Seth’s Hope is neighbor helping neighbor

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Fourteen churches join hearts, hands for angel tree

By Greg Summers

Recently, a shopper was at a local store to buy gifts for Seth’s Hope, an angel tree that honors her son,  the late Seth Muennich.


Once the items were rang up, Lisa Muennich said they totaled $99.70.

Someone else in the store that day, she said, knowing what was going on, came over and handed the shopper $100 to pay for the purchases. 

Love, Lisa Muennich said, is contagious 365 days a year.

“How else can you explain it?” she said. “Whenever there has been a need, God has stepped up to meet it.”

Now in its third year, Seth’s Hope is making sure that 110 children and 43 families tied to the Buford schools have a merry Christmas. 

Seth’s Hope is an outgrowth of Seth’s Giving Tree, a foundation whose mission is to impact the future by helping instill the Christian values of faith, hope, love, integrity and generosity in teens ages 12 to 16. The foundation was formed after the death of Lisa and Ken Muennich’s son, Seth. 

Regarded as an all-around good kid and athlete, Seth died Sept. 29, 2011, after he was struck by a car in front of Buford Middle School. He was returning to Buford High School for a jayvee football game.

The giving tree has also formed a partnership with the Fellowship of Christian Athletes to award scholarships for local athletes to attend the FCA Multi-Sport Camp in Black Mountain, N.C. 

Beginning in 2015, the foundation will award college scholarships to high school seniors in Lancaster County, which would have been Seth’s senior class. Much of its fundraising comes from the Bear Hug Brawl, an annual football jamboree for junior varsity football teams and cheer squads in the county.  

Community effort

The low-key angel tree is led by the Unity ARP Church youth, but they aren’t going it alone. 

Lisa Hallman coordinates the effort, which included more than 150 youth from 13 churches this year. 

Some of its funding is also generated through private donations and dress-down days at Buford Middle School, where Seth’s brother, Tanner is an eighth grader. 

Families ministered to through Seth’s Hope, she said, are recommended by the administrators and faculties of Buford Elementary, Middle and High schools. 

“Sometimes what you see... it makes you cry,” she said. 

“They need to know they are not forgotten and that somebody cares. It’s about making the difference and putting smiles on faces. A little bit of hope is what its all about.”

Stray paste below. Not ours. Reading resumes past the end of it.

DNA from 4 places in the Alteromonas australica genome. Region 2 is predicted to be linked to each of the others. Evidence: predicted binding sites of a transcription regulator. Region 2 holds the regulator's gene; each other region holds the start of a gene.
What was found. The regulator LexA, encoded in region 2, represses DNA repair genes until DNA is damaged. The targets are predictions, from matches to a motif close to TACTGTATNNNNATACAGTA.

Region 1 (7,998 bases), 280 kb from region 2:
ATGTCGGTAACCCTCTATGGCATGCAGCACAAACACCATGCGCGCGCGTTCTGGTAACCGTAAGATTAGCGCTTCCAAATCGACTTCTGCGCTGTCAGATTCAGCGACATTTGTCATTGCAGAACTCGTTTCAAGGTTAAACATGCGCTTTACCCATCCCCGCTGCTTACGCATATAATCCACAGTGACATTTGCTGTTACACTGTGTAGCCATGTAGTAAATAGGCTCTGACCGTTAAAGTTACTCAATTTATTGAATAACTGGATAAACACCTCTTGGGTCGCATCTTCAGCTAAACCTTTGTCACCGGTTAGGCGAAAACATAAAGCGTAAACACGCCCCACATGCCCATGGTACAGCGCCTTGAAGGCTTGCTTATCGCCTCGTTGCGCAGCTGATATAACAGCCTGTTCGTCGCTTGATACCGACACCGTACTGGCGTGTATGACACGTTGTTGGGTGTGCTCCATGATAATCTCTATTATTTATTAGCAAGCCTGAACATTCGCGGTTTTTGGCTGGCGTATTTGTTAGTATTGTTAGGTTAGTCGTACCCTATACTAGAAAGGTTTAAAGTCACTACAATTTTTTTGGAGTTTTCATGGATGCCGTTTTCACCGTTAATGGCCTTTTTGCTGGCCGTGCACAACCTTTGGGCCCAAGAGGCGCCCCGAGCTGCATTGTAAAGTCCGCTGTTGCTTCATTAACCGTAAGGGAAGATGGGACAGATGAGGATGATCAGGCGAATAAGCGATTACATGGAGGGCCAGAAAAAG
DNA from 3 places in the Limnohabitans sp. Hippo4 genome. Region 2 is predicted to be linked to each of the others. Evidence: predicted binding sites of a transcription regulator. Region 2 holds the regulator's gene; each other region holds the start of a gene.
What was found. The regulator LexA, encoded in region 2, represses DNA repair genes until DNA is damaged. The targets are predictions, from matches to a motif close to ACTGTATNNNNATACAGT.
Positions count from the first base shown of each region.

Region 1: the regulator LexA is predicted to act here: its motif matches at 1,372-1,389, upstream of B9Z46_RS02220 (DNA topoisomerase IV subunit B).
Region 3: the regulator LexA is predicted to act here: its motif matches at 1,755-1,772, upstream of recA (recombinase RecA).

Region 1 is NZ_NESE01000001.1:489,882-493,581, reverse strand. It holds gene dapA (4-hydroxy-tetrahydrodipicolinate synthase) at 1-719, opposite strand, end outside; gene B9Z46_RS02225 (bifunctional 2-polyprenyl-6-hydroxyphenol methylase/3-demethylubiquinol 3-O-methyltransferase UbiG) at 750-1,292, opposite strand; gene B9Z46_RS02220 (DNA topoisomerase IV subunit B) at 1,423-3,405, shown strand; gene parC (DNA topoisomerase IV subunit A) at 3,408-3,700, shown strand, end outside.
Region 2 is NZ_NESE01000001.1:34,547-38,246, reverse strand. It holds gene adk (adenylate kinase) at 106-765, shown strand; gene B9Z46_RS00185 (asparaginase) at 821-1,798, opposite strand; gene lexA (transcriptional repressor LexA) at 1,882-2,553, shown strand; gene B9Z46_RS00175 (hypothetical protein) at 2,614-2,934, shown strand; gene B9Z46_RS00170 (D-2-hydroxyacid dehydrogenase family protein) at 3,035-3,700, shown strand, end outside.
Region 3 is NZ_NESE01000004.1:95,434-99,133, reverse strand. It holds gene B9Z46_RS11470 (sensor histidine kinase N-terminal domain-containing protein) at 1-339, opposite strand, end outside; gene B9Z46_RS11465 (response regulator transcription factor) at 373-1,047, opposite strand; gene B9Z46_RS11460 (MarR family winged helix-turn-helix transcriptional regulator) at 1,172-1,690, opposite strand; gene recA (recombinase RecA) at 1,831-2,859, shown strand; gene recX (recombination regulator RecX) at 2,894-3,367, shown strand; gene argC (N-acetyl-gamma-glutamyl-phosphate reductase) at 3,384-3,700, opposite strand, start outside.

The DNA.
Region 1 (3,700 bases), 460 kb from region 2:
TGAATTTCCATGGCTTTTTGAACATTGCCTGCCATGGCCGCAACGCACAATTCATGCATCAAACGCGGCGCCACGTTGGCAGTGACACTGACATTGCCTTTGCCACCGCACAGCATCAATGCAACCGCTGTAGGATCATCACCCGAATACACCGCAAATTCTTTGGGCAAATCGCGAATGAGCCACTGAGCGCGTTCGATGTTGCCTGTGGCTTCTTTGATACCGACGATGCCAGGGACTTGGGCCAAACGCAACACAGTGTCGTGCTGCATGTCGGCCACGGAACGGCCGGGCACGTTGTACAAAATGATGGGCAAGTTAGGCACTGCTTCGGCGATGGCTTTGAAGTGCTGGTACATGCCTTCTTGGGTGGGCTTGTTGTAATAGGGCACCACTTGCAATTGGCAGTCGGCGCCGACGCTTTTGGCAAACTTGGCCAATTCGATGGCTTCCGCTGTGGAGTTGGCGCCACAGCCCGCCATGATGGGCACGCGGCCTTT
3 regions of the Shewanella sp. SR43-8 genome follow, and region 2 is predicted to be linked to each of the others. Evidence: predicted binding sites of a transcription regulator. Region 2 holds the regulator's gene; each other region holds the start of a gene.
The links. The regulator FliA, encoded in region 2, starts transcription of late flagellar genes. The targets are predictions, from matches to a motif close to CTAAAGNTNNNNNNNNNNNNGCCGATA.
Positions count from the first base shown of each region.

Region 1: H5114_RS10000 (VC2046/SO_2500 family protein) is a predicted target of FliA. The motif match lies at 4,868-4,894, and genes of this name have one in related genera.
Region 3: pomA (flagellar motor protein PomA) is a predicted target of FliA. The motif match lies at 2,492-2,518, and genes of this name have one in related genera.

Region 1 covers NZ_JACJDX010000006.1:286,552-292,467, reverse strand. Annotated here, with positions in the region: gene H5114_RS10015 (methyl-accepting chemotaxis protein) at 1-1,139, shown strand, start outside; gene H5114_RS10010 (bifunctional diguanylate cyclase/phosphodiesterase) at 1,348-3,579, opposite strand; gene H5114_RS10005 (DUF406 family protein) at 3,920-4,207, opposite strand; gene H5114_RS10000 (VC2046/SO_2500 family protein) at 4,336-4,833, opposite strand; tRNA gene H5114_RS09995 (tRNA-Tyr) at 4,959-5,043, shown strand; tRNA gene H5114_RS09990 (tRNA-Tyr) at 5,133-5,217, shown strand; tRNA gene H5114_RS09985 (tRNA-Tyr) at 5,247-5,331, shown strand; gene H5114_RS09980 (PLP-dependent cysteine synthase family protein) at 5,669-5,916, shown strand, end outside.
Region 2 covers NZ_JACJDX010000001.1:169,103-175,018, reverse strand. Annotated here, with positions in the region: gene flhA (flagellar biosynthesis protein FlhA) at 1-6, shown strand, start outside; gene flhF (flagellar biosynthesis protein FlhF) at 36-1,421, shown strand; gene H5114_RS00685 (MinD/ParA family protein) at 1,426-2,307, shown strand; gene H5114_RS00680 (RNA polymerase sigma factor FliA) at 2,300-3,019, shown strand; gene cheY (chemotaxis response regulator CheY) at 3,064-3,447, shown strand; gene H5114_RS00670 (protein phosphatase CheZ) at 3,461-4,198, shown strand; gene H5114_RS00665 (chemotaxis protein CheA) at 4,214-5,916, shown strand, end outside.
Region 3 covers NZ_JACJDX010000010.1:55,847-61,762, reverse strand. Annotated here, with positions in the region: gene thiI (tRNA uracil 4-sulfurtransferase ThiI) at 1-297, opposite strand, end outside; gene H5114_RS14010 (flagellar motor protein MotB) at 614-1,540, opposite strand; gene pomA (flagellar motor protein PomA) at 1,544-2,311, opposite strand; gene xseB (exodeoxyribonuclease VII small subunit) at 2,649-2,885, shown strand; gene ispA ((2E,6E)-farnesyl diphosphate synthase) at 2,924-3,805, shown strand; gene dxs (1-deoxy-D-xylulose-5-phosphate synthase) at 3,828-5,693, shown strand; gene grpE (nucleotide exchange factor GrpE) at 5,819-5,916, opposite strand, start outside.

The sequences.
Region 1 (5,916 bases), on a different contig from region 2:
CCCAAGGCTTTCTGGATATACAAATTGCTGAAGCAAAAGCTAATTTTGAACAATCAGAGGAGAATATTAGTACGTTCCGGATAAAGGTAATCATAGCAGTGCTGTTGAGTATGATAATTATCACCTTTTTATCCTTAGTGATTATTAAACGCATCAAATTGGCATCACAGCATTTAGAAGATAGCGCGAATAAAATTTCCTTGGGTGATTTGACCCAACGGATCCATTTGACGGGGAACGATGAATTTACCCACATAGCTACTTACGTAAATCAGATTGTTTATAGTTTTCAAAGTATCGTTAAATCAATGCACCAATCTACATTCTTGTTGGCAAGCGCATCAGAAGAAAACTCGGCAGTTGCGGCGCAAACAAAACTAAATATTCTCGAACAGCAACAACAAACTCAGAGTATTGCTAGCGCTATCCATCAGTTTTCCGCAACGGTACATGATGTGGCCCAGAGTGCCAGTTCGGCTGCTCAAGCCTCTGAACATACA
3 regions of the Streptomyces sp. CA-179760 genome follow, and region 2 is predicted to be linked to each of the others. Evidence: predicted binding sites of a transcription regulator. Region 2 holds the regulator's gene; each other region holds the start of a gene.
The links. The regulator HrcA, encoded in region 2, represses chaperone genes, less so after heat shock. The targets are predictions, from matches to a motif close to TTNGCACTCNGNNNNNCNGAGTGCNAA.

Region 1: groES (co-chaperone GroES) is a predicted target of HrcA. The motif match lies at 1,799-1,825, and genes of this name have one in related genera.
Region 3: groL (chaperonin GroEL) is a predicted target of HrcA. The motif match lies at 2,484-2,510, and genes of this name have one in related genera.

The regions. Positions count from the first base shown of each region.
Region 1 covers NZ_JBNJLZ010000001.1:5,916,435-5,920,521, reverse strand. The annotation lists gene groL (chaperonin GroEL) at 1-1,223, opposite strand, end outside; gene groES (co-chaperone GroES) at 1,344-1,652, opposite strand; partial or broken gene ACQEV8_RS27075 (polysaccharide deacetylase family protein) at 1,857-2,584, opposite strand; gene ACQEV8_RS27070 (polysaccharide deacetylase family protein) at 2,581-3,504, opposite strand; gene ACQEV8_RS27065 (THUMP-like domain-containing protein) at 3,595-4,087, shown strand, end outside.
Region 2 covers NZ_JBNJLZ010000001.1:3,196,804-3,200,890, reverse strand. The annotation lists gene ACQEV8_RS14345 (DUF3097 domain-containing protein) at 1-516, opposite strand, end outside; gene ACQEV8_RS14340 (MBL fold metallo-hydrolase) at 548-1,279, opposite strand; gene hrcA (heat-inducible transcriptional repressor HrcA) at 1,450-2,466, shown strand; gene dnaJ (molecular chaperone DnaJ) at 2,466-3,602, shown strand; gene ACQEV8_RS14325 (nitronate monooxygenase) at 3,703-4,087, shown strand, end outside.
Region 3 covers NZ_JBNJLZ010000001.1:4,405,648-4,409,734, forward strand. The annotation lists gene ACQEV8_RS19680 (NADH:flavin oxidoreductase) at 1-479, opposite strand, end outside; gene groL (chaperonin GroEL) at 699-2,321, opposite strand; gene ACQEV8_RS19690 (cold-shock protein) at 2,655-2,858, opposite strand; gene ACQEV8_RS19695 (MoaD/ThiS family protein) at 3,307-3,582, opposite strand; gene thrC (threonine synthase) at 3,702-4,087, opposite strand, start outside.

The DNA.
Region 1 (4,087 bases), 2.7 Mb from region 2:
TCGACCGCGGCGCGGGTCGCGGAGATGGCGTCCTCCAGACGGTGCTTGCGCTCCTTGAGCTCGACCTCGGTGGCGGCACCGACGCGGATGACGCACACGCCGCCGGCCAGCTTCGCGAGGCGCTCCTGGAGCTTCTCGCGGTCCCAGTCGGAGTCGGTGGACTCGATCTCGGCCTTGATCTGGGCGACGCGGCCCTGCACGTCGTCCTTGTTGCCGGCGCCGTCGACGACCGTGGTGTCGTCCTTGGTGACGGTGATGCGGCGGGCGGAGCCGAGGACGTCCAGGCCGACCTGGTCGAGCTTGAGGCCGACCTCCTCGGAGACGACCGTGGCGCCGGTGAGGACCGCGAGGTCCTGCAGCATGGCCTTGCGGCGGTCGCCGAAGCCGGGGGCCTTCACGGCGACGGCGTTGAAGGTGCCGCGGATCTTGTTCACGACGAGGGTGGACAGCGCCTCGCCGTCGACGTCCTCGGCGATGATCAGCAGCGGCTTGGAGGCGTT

Lisa Muennich said while the angel tree collects food and gifts for those in need, it also changes the lives of the youth who volunteer. 

“They love being together, after last year’s event the youth groups wanted to continue to meet throughout the year,” she said. 

“Now, the church youth groups meet once a month at one of the hosting churches for a time of fellowship, praise and worship with music and a speaker.”

The teens spent much of Sunday afternoon, Dec. 15, wrapping gifts and packing food boxes. The day wrapped up with a time of fellowship, praise and worship. 

“This is important to me because this is what God would want me to do,” said McKenzie Marvin of  High Point Freewill Baptist Church. “This is something I enjoy doing. If you volunteer, this is such a blessing. You never know how you can touch someone’s life."

Lauren Watson of Hopewell United Methodist Church, echoed McKenzie’s sentiments. 

“The Christmas season is about giving,” she said. “If you volunteer, this is such an uplifting experience. These children might not get a Christmas without this organization.”

“Some people aren’t as privileged and we need to help them the best way we can,” said Hallie Carroway of Zion United Methodist Church.

Hallman said the Seth’s Hope angel tree has become a life lesson for everyone involved. 

“By just getting in there and helping, the kids see its not about them at all, but about serving,” she said. 

We maintain strict confidentiality. When families come in for the pick-ups, we ask the parents not to bring their children because some of the kids may recognize them. We don’t ever want them to know who is on the angel tree. 

“It’s probably the most humbling thing I’ve ever been part of.”

Those 150-plus teens who spent much of Dec. 18 wrapping gifts and packing food boxes for 110 families didn’t know who they were for, but that doesn’t matter.

God knows, and that’s all that matters. 

Just ask Lisa Muennich.